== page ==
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Ask An Expert: Dyslexia and Other Questions

Ask An Expert: Dyslexia and Other Questions

dyslexia symptoms

Are you the parent of a child who you suspect may be dyslexic?

Do you know what symptoms to look out for? In this interview we discuss how to identify symptoms of dyslexia in your child, how to make reading more interesting and what the expert thinks about supplemental products like Hooked on Phonics.

I’ve sat down with Becki Conner to get some of your questions answered.

Ms. Conner holds a Masters Degree in Early Reading and Literacy and has been a General Educator for 17 years and the District Reading Specialist for over 6 years.

Mom Loves Baby: So we’ll just jump right into it. What are some symptoms or signs of dyslexia?

Becki Conner: One of the early signs of dyslexia is a difficulty with rhyming. Student can’t hear the rhyme or copy a rhyme when given a word like PIN (fin, bin, win, kin).  Another sign may be a child who has a difficult time saying words like motorcycle, helicopter, or elephant.  They scramble the sounds of these multisyllabic words.  Not Being able to quickly and randomly name items is another quick signal that a child’s brain is having a hard time processing and recalling known information.

MLB: So what can a parent do who suspects their child may be dyslexic?

BC: Seek help!  Early identification and intervention is KEY! Talk with your school district and your pediatrician. The news about Dyslexia is everywhere now.  Most states have adopted Dyslexia Screening protocols and have set forth interventions for students who have been identified.

“One of the early signs of dyslexia is a difficulty with rhyming.”

Also, DO YOUR HOMEWORK.  Parent involvement is a must.  You are your child’s best and most important advocate. Don’t take NO for an answer.  There are lots of great websites out there to help.

Florida Center for Reading Research ( is a great website for activities to download and make for school or home use.  Reading Rockets (  is a great resource for parents and teacher for information about reading, dyslexia, and a range of other topics (info in Spanish as well).


Dyslexia Symptoms
jerry wang

MLB: My child says reading is boring, do you have any tips to make it more
interesting for him?

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BC: Find their passion,  something they LOVE and have them start reading about it.  If they love comic books, read comic books, if they are sports nuts- subscribe to Sports Illustrated Kids.  I also STRONGLY recommend that Closed Caption be turned on every TV and device.  They will get used to the words across the screen and they will read more than you think.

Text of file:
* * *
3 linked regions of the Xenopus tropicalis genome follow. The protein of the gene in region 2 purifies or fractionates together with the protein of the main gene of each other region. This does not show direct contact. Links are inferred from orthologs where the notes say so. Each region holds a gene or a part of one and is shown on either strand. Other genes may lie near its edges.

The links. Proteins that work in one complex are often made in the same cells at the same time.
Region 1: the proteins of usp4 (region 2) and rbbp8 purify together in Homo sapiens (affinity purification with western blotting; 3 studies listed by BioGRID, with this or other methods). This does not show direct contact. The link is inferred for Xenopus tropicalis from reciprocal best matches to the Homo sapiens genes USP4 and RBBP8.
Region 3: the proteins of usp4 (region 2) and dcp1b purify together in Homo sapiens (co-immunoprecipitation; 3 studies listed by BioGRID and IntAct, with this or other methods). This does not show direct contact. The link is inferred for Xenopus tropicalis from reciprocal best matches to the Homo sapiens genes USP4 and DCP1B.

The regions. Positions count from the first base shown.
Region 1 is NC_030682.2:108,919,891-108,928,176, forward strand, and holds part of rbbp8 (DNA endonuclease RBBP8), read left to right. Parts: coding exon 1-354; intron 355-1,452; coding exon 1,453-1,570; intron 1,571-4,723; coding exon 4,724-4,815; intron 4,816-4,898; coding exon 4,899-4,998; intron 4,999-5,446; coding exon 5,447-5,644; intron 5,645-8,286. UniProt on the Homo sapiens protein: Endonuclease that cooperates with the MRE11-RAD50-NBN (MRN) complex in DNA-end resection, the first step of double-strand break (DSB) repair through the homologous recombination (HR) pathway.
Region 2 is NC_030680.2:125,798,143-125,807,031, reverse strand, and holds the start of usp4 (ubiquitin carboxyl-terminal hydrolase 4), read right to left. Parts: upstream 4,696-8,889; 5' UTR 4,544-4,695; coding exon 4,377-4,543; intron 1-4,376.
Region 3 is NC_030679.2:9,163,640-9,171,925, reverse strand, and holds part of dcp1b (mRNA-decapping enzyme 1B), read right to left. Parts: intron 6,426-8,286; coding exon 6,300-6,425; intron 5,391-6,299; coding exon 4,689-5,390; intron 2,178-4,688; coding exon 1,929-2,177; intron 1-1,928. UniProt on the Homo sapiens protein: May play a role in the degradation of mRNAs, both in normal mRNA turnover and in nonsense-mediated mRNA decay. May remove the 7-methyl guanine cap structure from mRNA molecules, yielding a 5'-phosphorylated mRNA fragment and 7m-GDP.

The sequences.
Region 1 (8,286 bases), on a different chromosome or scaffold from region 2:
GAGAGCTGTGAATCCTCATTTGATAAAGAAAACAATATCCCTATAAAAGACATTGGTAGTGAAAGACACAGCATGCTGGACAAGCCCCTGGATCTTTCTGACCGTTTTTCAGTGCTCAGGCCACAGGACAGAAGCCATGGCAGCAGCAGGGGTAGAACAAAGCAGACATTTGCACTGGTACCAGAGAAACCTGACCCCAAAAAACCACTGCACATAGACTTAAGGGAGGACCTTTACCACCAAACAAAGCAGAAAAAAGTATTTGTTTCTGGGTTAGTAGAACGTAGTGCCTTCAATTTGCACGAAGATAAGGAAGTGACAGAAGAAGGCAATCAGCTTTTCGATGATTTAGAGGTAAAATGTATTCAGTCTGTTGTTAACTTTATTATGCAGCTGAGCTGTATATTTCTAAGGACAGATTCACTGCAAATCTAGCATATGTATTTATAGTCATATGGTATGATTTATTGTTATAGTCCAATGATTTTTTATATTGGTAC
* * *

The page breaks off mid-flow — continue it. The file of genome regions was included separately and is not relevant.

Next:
I used to let my son watch his 1/2 hour of TV but sound was on MUTE and CC was on!  If he wanted to know what was happening, he had to read.  He is dyslexic, by the way!

“Find their passion, something they LOVE and have them start reading about it.”

Start small.  Students who are dyslexic fatigue quickly when reading.  Make it fun and in shorter spurts.  They need to build stamina to get to the point they can read for a straight 30 minutes.  It takes time! Be patient.  I started my son reading SI Kids and just small passages about the sports at a time.  He was then later able to move to picture books about athletes he loved and then the Matt Christopher series became his books of choice.
Graphic Novels are AWESOME as well.  I am also a big proponent of audio books.  Have them follow along with the text if possible, but just getting them used to hearing books read, will help them as they become readers.  And NEVER, EVER stop reading to you kiddos.  I still read chapter books to and with my son at night when he was in high school.  It was a great bonding time.

“You are your child’s best and most important advocate. Don’t take NO for an answer.”

MLB: Do you suggest parents use supplemental products at home like Hooked
on Phonics?
BC: Nope… not a huge fan of supplemental products.  Save your money. Invest in a library card instead.  Reading books to and with your child will get you a lot more bang for NO bucks!
I would encourage parents to ask the teacher for whatever high frequency words students are expected to master and practice those during commercials on TV or during dinner or some quick fill in the gap times.  Constant exposure to those HF words helps make them automatic for struggling readers.
A lot of research points to the fact that many struggling readers are not fluent and automatic with their HF word knowledge.  It’s important!  I like the READ/SPELL/READ routine when it comes to HF word practice… read the word (or tell the child the word and have them repeat it) spell the word, then read it again… do that over and over… 5 words a week!

“Students who are dyslexic fatigue quickly when reading.  Make it fun and in shorter spurts.”

dyslexia symptoms


MLB: I read to my preschool age child on regular basis is there anything else I can be doing to set them up for success?

BC: Sing songs, learn poems and nursery rhymes, talk to them about books, what they see, what they think,  and KEEP reading to them.
Singing songs brings in the fluency and rhythm of words, plus it’s highly engaging.  Play with letter names and sounds.  Use shaving cream in the shower and name a letter and they write it and say the sound it makes in the shaving cream (like finger painting!
Go to the dollar store and stock up on cheap shaving cream!).  Hide letters around the house and go on letter/sound hunts, play letter/sound of the day and search all through the day with things that start with that letter or sound.
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